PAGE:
- A billionaire’s Manhattan mansion is finally set to sell after nearly 8 years on and off the market, WSJ reports.
- It’s in contract to sell for close to $60 million, a 47% discount from its original $114 million asking price in 2013.
- The 20,000-square-foot townhouse has a panic room, a pool, and a Versailles-inspired dining room.
- Visit the Business section of Insider for more stories.
After nearly eight years on and off the market, one of New York City’s most opulent homes is finally in contract to sell for nearly $60 million, Katherine Clarke reported for the Wall Street Journal.
If the deal closes at that amount, it would be a roughly 47% discount from the home’s original price.
The 20,000-square-foot mansion with a panic room and a Versailles-inspired dining room was originally asking $114 million in 2013, making it the most expensive home listed in the city. But it has seen price chop after price chop and was most recently listed for $79 million.
The home’s billionaire owner, Vincent Viola, who owns the Florida Panthers, nearly sold the home once before. In 2017, a buyer was in contract to buy the home from Viola for $80 million, The Real Deal reported. But the deal fell through, so the house went up for rent for $175,000 a month before being relisted for $88 million.
Listing agent Paula Del Nunzio of Brown Harris Stevens did not immediately respond to Insider’s request for comment for this story.
Here’s what the Manhattan mansion, now set to sell for around $60 million, looks like.
Since it was first listed for $114 million in 2013, the home has seen several price reductions. Even its most recent listing price of $79 million made it the second-priciest public listing in the city, according to Trulia and Zillow.
In December, Viola sold his home in Brooklyn Heights for $25.5 million, breaking the record for Brooklyn’s priciest home sale ever, Mansion Global reported.
The townhouse is half a block from Central Park.
The six-bedroom Upper East Side townhouse is 40 feet wide and “totally renovated,” the listing agent, Paula Del Nunzio of Brown Harris Stevens, told Insider in 2019.
The opulent six-level home spans more than 20,000 square feet. The floors in the entry hall are heated onyx marble.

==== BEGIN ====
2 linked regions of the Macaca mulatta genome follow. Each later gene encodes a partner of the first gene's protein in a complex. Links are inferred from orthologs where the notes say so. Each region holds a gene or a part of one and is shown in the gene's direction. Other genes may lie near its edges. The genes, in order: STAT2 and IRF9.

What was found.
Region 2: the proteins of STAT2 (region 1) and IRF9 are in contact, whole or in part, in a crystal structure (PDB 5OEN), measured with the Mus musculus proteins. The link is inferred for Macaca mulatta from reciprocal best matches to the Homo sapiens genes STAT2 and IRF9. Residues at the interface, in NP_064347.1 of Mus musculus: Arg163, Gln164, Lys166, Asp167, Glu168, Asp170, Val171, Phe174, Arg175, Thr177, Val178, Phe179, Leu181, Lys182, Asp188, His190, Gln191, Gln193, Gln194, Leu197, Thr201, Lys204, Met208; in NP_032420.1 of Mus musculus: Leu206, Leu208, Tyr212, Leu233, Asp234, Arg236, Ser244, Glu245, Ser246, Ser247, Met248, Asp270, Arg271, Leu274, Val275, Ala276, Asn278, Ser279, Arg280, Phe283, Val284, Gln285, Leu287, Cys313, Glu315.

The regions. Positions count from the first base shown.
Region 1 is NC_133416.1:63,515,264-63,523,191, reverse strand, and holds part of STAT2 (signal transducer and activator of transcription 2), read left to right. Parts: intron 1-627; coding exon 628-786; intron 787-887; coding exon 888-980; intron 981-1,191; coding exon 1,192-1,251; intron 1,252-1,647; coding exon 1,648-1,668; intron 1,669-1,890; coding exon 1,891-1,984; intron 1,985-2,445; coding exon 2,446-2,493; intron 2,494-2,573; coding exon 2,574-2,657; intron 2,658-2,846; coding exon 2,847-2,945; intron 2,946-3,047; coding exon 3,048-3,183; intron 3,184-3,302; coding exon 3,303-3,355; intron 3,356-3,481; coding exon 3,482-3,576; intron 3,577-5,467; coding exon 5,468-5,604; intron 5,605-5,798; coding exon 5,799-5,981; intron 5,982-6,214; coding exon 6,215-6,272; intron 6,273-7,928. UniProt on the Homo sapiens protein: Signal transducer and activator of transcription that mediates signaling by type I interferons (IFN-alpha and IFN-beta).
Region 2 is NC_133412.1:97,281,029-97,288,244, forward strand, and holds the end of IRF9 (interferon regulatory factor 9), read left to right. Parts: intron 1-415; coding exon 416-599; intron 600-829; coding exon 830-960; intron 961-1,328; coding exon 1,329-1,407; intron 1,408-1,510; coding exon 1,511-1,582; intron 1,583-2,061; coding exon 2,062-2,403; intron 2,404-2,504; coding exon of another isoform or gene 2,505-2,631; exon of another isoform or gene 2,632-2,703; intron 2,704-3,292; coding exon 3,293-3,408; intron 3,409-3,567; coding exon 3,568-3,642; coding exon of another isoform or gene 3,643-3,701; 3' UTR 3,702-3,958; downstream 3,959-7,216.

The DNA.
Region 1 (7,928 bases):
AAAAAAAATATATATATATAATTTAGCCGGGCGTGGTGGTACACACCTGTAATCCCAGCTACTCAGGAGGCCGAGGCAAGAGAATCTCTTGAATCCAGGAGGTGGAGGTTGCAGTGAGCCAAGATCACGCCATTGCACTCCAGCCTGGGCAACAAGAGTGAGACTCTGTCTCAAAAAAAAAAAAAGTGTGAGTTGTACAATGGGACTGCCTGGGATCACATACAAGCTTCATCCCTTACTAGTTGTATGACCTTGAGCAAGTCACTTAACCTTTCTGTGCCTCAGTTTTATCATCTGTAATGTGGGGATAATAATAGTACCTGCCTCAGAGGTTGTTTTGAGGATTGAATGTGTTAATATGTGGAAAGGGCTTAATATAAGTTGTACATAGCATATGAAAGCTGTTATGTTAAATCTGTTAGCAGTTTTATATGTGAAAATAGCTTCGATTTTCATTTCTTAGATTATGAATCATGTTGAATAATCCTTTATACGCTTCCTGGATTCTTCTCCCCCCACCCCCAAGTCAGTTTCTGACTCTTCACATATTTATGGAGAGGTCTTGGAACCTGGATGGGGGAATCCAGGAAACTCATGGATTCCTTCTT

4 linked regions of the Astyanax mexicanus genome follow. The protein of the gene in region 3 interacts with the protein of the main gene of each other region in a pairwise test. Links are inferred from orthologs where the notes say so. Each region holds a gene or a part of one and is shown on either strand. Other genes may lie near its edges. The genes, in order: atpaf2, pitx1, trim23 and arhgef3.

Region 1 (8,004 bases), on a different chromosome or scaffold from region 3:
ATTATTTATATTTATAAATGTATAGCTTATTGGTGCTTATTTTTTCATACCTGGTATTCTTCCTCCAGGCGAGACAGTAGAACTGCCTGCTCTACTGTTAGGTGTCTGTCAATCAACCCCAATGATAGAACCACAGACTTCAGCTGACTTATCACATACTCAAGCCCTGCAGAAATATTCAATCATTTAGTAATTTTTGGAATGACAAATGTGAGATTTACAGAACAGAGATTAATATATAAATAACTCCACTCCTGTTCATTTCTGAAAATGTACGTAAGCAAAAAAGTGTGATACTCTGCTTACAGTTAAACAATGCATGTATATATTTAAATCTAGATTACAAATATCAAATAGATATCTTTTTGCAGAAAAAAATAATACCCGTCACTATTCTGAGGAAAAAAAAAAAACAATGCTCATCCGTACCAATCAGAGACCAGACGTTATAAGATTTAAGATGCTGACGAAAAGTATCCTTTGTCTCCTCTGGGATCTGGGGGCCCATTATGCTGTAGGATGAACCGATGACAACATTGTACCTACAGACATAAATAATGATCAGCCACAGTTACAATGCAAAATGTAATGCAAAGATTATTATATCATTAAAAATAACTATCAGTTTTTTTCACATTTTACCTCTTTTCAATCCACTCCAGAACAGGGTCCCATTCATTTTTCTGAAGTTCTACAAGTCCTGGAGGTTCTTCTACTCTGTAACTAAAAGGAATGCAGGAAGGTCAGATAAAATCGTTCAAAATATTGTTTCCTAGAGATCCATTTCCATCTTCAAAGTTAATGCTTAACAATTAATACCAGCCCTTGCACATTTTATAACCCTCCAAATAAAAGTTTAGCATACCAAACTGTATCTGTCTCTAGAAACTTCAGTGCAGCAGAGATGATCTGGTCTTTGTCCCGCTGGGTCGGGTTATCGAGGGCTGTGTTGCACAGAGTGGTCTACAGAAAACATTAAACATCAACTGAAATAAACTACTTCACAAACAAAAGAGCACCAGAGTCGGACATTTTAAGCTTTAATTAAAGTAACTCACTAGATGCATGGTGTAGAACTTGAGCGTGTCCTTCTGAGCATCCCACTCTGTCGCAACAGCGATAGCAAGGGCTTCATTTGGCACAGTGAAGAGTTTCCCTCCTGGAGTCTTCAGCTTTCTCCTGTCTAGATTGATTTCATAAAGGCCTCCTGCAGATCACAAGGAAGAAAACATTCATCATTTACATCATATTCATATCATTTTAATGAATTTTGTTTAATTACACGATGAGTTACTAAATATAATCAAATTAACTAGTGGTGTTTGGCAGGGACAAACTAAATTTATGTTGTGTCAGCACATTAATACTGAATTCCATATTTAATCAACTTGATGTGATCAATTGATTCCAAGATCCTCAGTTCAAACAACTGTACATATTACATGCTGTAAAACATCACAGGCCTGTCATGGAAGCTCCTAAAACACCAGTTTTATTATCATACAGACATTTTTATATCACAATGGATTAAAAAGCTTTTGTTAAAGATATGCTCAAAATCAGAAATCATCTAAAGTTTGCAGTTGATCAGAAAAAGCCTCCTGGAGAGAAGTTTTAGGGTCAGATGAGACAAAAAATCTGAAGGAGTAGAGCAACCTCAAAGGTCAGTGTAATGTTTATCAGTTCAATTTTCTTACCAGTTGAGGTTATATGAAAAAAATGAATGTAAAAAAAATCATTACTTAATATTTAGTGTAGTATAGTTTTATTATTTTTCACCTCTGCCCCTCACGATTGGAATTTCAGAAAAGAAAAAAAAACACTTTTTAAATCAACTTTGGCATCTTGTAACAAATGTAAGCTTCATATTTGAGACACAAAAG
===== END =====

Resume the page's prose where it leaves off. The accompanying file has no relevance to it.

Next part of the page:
Four windows span both the front and the rear facades, providing “remarkable light at all times,” according to the listing.
The formal entry hall has 14-foot ceilings.
The house has a water filtration system, a security system with cameras, and a heated sidewalk for automatic snow removal.
The entry hall opens to a rotunda with 28.5-foot ceilings.
The home’s interior design style is “typical of the great mansions of Europe and of Stanford White in America,” Del Nunzio told Insider in 2019.
“The original architect of this mansion, William Bosworth, worked on the Rockefeller family estate, Kykuit in Tarrytown, and under the auspices of John D. Rockefeller Jr., Bosworth was commissioned to restore the Palace of Versailles, France,” she said.
A hidden door off the main hallway leads to the double-height library and office with 24-foot ceilings.
The house was commissioned for an international silk trader in 1883 and renovated into its neoclassical style in 1913.
A colorful mural is painted on the library’s ceiling.
On the garden level, an additional entrance to the library offers private access to the office.
Del Nunzio described the scale of the interior rooms as “without compare” in any New York mansion.
Viola, the owner, collected art, furnishings, and decoration ideas during his world travels that were used in the home, per the listing.
In 2017, the home almost sold to a Chinese buyer for $80 million, but the deal fell through, The Real Deal reported.
The house then went up for rent for $175,000 a month before being relisted for $88 million.
The home’s third floor includes a 40-foot-wide kitchen.
Four windows bring in bright natural light.
On the same level is the formal dining room, which was inspired by the Palace of Versailles in France and can accommodate more than 40 people.
Bosworth, the home’s architect, was also commissioned to restore Versailles, according to Del Nunzio.
The house includes two bedrooms on the fourth level and a master-bedroom suite with a large sitting room and two full baths on the fifth level.
The two 40-foot-wide bedrooms on the fourth floor could be converted to four or more bedrooms, according to the listing.
The fifth-floor master bedroom also includes two dressing rooms and a separate guest suite.
One of the master bedroom’s dressing rooms is wired as a panic room, the listing says.
The bathroom pictured in the listing looks like it belongs in a palace.
Like much of the apartment, it’s decorated opulently. The apartment has a total of nine bathrooms.
On the home’s lower level is the saline swimming pool, as well as two saunas and a full bath.
In the rear of the pool is the lower entrance to the split-level home movie theater.
The movie theater spans two levels and includes 12 velvet chairs.
In total, the apartment is spread across six floors, culminating in a 2,650-foot rooftop that has a garden — and views of Central Park.